Perfectionist’s Dilemma

“Hello. My name is Quinn. I am a recovering perfectionist”

“Hiiiiiiiiiiiiii Quinn!”

Ummm. Now what? If you look at the tag cloud over on the left nav bar, you’ll see “Recovering Perfectionists” as a tag. And it’s teeny because there are so few posts in it. Not because I don’t swim in a sea of recuperation from my perfectionist problems, but because. . .well, the posts aren’t done yet. They aren’t quite good enough.

And that is a major problem of perfectionists–we’re procrastinators. We can’t put it up because it’s not perfect. So it never goes up. And then, of course, it’s not only not perfect, it’s nonexistent. Perfectionists often don’t show up. Not at work meetings, where they are present, but silent. Not at social gatherings, where they put in an appearance, but leave before something goes wrong. Often, not in their lives.clock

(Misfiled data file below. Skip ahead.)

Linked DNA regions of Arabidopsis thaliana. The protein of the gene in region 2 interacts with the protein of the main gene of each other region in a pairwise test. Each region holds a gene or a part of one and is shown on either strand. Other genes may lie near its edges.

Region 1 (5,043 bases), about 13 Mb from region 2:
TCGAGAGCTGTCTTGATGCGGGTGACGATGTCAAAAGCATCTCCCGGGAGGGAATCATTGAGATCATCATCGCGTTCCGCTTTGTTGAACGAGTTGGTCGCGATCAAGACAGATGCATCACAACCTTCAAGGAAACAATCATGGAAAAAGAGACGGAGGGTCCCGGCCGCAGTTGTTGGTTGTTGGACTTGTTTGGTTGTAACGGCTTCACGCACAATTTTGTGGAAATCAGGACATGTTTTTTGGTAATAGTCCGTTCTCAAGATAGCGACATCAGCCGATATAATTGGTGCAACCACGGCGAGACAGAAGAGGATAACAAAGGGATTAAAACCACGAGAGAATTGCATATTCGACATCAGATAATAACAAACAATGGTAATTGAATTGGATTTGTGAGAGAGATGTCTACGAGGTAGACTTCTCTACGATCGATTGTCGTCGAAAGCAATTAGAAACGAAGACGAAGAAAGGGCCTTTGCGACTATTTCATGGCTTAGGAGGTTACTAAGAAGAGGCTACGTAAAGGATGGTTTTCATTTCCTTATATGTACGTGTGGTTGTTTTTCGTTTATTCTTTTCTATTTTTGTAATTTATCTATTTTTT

It’s easy, as a perfectionist, to stay behind the scenes. Come in after the fact. Point out what went wrong, how it should be fixed. We play “devil’s advocate” because it stalls the actual doing. After all, if we speak up, we might be wrong. It’s hard to be wrong afterwards, with 20/20 hindsight working for us.

OK, I’ll say it. Perfection is the death of good. You will never be perfect. Get over yourself. Being a perfectionist is nothing to be proud of, it’s something to get over. Because when you get out there and try, and fail, you become better. Closer to perfection. Yep, perfection is all about messing up. Join me in recovery.

Note: The next course “Journaling for Perfectionists” will be taught in person at Changing Hands Bookstore in Tempe, Arizona, from 6:30 p.m. to 8:30 p.m.  It will be taught online in January. To ask questions or get put on the information list, write me at QuinnCreative [at] Yahoo [dot] com

(c) 2007, All rights reserved.

Clock image: uk.gizmodo.com

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